Let me be honest.
When I walked out of a theater in Buckhead, Atlanta, Georgia after seeing the Avengers in 2012, the first question I asked was, “When’s the sequel coming out?” Minus The Incredible Hulk, I’d seen all of the previous Marvel movies and been a Firefly and Joss Whedon fan, and went in with decently-high expectations on those bases.
But I was used to the underdog version of Joss Whedon scraping together a movie on elbow grease, heart, and fan contributions, not corporate-sponsored Joss Whedon with the full financial backing of a supportive studio. Whedon’s excellence with the small screen translated beautifully into a big-budget summer blockbuster starring six iconic Marvel Comics characters we all knew and loved. I expected the Avengers to be a good action movie. I didn’t expect the Avengers to be such a good movie.
I ended up seeing it twice more while in theaters—not something typical, by the way—and have probably seen the film five or six times at home since. I watched the new Marvel films (Winter Soldier, anybody?) and re-watched old ones. I viewed Agent Carter, Agents of S.H.I.E.L.D., and Daredevil. I knew about “Theta Protocol,” Doctor List, and what was going on in the Marvel Cinematic Universe at large. I was as prepared as anyone not cosplaying Iron Man at the midnight premier could be.
Hors d’oeuvres, all of it, because I was really waiting for that question in Buckhead, Atlanta in 2012 to be answered. I was waiting for May, 2015. For today.
I dropped the big bucks on seeing Avengers: Age of Ultron in IMAX 3D. I was of course enamored by the fine acting (with special accolades to James Spader as Ultron), self-referential and delightfully dorky Whedonesque humor, eye-popping visual effects, solid score (the weakest aspect of production, I think), and intriguing story. A proper review of the film has already been covered by GUG here, so I won’t address those things. And anyway, Avengers: Age of Ultron‘s high production value wasn’t what surprised me, what with that nearly three-hundred million dollar budget.
What surprised me was how Joss Whedon managed to bring such incredible depth to a dreaded sequel that is also a summer blockbuster and is already primed to break records. How he managed to expand and deepen our appreciation and understanding of six characters we already know well. How he managed to do this for those characters as individuals and as a team.
This is the film where you learn why Natasha Romanoff has “red in her ledger.”
This is the film where you learn that Clint Barton has been living a double life, and, like Danny Glover, might just be “getting too old for this.”
This is the film where Bruce Banner’s fears about “the other guy” are realized, leaving him to wonder whether he can rightly call himself an Avenger.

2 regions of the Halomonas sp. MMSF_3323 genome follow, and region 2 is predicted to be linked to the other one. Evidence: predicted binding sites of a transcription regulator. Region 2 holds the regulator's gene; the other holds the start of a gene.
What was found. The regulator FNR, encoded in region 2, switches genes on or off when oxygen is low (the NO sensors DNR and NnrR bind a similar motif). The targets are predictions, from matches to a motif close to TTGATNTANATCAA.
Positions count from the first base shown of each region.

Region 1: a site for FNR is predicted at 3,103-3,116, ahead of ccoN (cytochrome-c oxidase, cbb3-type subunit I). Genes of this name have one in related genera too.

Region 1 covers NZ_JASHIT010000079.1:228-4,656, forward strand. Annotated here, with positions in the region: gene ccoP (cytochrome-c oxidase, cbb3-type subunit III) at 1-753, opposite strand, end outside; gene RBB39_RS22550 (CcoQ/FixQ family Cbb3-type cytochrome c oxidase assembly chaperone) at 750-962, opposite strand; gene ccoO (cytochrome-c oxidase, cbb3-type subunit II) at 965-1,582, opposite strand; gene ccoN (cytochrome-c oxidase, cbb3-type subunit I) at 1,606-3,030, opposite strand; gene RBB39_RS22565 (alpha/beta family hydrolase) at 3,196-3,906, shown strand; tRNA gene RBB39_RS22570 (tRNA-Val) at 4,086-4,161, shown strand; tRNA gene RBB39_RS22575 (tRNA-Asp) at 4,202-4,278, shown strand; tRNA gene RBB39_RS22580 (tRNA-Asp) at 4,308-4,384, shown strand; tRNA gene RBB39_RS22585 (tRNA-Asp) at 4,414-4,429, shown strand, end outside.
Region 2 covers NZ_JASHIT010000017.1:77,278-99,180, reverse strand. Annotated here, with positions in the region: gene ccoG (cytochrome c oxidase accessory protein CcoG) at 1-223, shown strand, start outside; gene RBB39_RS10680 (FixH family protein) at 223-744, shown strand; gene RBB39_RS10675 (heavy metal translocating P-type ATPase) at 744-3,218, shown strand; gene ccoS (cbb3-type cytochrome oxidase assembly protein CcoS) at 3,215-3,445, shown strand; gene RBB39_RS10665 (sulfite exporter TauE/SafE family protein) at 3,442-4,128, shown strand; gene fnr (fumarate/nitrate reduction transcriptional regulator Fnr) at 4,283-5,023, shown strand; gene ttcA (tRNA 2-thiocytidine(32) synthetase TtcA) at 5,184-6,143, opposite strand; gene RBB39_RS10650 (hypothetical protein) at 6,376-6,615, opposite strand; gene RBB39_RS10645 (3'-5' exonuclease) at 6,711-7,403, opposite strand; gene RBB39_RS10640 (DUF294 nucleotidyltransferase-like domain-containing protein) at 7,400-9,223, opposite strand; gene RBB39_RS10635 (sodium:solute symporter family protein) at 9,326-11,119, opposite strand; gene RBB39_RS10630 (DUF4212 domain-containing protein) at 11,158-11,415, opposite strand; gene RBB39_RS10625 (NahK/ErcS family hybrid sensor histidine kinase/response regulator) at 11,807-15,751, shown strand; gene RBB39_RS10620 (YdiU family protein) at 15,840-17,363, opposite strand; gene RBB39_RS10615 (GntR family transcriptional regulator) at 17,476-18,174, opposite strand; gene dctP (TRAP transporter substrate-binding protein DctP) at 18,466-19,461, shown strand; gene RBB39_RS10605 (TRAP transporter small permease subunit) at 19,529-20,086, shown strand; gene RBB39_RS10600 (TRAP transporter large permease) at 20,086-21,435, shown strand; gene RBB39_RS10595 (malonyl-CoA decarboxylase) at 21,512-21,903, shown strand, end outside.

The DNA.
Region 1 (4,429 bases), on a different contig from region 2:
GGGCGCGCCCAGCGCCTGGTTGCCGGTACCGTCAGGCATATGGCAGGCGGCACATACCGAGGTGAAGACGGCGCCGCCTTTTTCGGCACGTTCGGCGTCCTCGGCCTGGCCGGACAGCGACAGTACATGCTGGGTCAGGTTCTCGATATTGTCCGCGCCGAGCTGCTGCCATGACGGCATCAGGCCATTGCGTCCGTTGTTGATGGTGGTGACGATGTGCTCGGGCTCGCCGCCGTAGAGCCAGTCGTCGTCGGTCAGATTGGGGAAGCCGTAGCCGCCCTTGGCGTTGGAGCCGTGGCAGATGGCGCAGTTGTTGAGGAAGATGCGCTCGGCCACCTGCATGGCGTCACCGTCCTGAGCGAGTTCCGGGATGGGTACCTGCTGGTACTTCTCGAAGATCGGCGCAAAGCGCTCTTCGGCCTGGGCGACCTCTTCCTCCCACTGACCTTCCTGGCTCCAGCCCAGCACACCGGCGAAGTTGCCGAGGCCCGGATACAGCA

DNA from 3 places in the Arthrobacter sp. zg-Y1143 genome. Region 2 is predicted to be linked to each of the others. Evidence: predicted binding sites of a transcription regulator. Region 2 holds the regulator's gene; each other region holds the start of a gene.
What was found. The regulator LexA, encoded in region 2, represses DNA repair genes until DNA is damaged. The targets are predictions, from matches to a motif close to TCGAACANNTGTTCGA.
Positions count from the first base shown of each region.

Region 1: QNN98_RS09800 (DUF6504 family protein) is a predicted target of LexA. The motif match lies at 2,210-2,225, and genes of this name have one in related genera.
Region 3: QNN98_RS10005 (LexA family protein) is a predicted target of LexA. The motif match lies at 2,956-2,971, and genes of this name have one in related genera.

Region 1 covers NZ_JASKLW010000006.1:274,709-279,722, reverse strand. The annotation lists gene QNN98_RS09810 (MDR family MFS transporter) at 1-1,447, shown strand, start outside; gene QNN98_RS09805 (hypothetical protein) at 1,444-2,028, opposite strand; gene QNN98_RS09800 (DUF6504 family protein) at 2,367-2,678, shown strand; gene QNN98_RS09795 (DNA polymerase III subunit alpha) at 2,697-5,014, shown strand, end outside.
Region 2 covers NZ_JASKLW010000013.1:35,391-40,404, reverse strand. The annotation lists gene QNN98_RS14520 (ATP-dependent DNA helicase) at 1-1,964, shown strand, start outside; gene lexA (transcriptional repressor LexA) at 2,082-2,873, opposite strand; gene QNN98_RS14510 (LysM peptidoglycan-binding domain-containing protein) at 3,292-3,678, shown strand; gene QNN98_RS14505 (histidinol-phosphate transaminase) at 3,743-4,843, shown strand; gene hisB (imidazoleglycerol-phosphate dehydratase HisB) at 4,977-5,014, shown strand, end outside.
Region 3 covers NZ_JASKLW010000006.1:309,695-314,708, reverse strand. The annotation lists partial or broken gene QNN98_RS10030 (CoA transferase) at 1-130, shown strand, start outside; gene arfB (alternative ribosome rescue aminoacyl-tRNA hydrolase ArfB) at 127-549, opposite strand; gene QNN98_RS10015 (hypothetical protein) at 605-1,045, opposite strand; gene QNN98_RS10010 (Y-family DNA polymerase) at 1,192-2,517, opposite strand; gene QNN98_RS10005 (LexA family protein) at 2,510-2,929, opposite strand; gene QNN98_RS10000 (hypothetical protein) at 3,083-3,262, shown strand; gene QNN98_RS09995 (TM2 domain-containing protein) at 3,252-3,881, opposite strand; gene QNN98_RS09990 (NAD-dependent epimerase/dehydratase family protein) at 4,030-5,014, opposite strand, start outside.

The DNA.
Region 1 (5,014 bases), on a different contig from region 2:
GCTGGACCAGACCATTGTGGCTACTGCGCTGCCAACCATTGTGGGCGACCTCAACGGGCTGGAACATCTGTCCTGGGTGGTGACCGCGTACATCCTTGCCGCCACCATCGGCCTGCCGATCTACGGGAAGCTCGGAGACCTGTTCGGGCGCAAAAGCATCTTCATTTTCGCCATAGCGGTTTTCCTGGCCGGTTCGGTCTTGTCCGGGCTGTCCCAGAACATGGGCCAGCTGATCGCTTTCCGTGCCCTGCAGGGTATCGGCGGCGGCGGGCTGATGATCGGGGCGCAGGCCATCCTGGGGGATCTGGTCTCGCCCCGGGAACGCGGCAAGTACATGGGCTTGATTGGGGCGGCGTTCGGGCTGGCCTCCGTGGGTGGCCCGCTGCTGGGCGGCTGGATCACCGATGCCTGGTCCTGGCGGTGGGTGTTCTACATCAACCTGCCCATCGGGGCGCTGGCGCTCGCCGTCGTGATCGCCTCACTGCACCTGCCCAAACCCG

This is the film where Thor Odinson is challenged in what it means to be a king.
This is the film where we learn that the Steve Rogers who went into the ice is not the same Steve Rogers who came out of it, and despite everything that’s happened, he still has the clarity to say: “Every time someone tries to end a war before it starts, innocent people die.”
This is the film where Tony Stark’s PTSD from the Avengers and Iron Man 3 leads him down a dark path that not only births Ultron, but also sets the stage for a new slew of superheroes and a new conflict that will undoubtedly resume in Captain America: Civil War.
Dry your tears with your MFA degree and dispense with the whining about how this film represents the death of art. Instead take note that the emotional struggles of six main heroes—some of these struggles span across several films, by the way—are balanced with a centralized narrative orbiting a psychotic Artificial Intelligence that also inculcates three new characters while referencing several reprising ones and building off of a butt-ton of previous movies and at least one serialized TV show.
Let me catch my breath…okay.
With all of those other mitigating factors at play, and with the million-and-one junctures at which Avengers: Age of Ultron’s Narrative Train could have been derailed in mind, realize that it didn’t. It dealt with our heroes’ emotional struggles (note: dealt with, not resolved) thus deepening them as individuals and as a team while still successfully accomplishing everything else it needed to as a standalone film, as a summer blockbuster, and as a significant entry in the Marvel Cinematic Universe. And you know what else it did that really surprised me?
Avengers: Age of Ultron showed itself to be the turning point in the Marvel Cinematic Universe. It is a “climax” in every sense of the word, the point in the story after which everything is irreversibly altered. It’s the “hinge.” The “game-changer.” Call it what you will, but nothing’s going to be the same after this. Not for the Avengers, not for the Agents of S.H.I.E.L.D., and not for any other Marvel superhero.
At least one character decided to leave the Avengers and two others are question marks. It looks like S.H.I.E.L.D. may be making a comeback to stand against the continued threats from H.Y.D.R.A. This is where Thor starts to realize the Thanos connection we saw in Guardians of the Galaxy and after all those credits we had to watch. Undoubtedly Thor’s next standalone film will feature him learning more about the Infinity Stones and exploring his unresolved inner conflict from Ultron. More immediately, Iron Man and Captain America are very clearly on a collision course for next May, and until then, we’ve got four new and returning characters now calling themselves Avengers.
Some surprises are bad. But the expansion of the Cinematic Universe and the deepening of the characters in Avengers: Age of Ultron was a very welcome, very rare surprise. And now, I find myself in the same pickle as in 2012:
“When’s the sequel coming out?”